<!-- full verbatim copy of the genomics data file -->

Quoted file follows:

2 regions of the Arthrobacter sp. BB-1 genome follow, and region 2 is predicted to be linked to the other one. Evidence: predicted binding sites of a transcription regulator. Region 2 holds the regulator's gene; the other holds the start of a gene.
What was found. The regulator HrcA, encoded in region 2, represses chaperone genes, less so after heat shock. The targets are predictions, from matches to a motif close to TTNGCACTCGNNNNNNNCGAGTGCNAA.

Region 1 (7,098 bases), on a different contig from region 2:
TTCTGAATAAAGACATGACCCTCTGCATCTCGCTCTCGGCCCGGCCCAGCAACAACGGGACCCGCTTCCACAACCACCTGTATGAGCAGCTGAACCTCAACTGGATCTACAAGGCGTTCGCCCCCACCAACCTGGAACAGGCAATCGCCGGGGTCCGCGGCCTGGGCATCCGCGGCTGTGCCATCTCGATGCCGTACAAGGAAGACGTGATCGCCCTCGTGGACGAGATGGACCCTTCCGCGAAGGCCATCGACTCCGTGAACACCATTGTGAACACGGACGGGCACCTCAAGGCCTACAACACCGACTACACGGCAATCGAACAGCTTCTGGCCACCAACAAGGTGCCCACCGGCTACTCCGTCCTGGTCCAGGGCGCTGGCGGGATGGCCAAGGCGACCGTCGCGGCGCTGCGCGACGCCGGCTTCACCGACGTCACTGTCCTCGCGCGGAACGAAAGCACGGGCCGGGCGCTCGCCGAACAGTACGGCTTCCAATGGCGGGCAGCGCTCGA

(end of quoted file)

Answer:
2 regions of the Arthrobacter sp. BB-1 genome follow, and region 2 is predicted to be linked to the other one. Evidence: predicted binding sites of a transcription regulator. Region 2 holds the regulator's gene; the other holds the start of a gene.
What was found. The regulator HrcA, encoded in region 2, represses chaperone genes, less so after heat shock. The targets are predictions, from matches to a motif close to TTNGCACTCGNNNNNNNCGAGTGCNAA.

Region 1 (7,098 bases), on a different contig from region 2:
TTCTGAATAAAGACATGACCCTCTGCATCTCGCTCTCGGCCCGGCCCAGCAACAACGGGACCCGCTTCCACAACCACCTGTATGAGCAGCTGAACCTCAACTGGATCTACAAGGCGTTCGCCCCCACCAACCTGGAACAGGCAATCGCCGGGGTCCGCGGCCTGGGCATCCGCGGCTGTGCCATCTCGATGCCGTACAAGGAAGACGTGATCGCCCTCGTGGACGAGATGGACCCTTCCGCGAAGGCCATCGACTCCGTGAACACCATTGTGAACACGGACGGGCACCTCAAGGCCTACAACACCGACTACACGGCAATCGAACAGCTTCTGGCCACCAACAAGGTGCCCACCGGCTACTCCGTCCTGGTCCAGGGCGCTGGCGGGATGGCCAAGGCGACCGTCGCGGCGCTGCGCGACGCCGGCTTCACCGACGTCACTGTCCTCGCGCGGAACGAAAGCACGGGCCGGGCGCTCGCCGAACAGTACGGCTTCCAATGGCGGGCAGCGCTCGA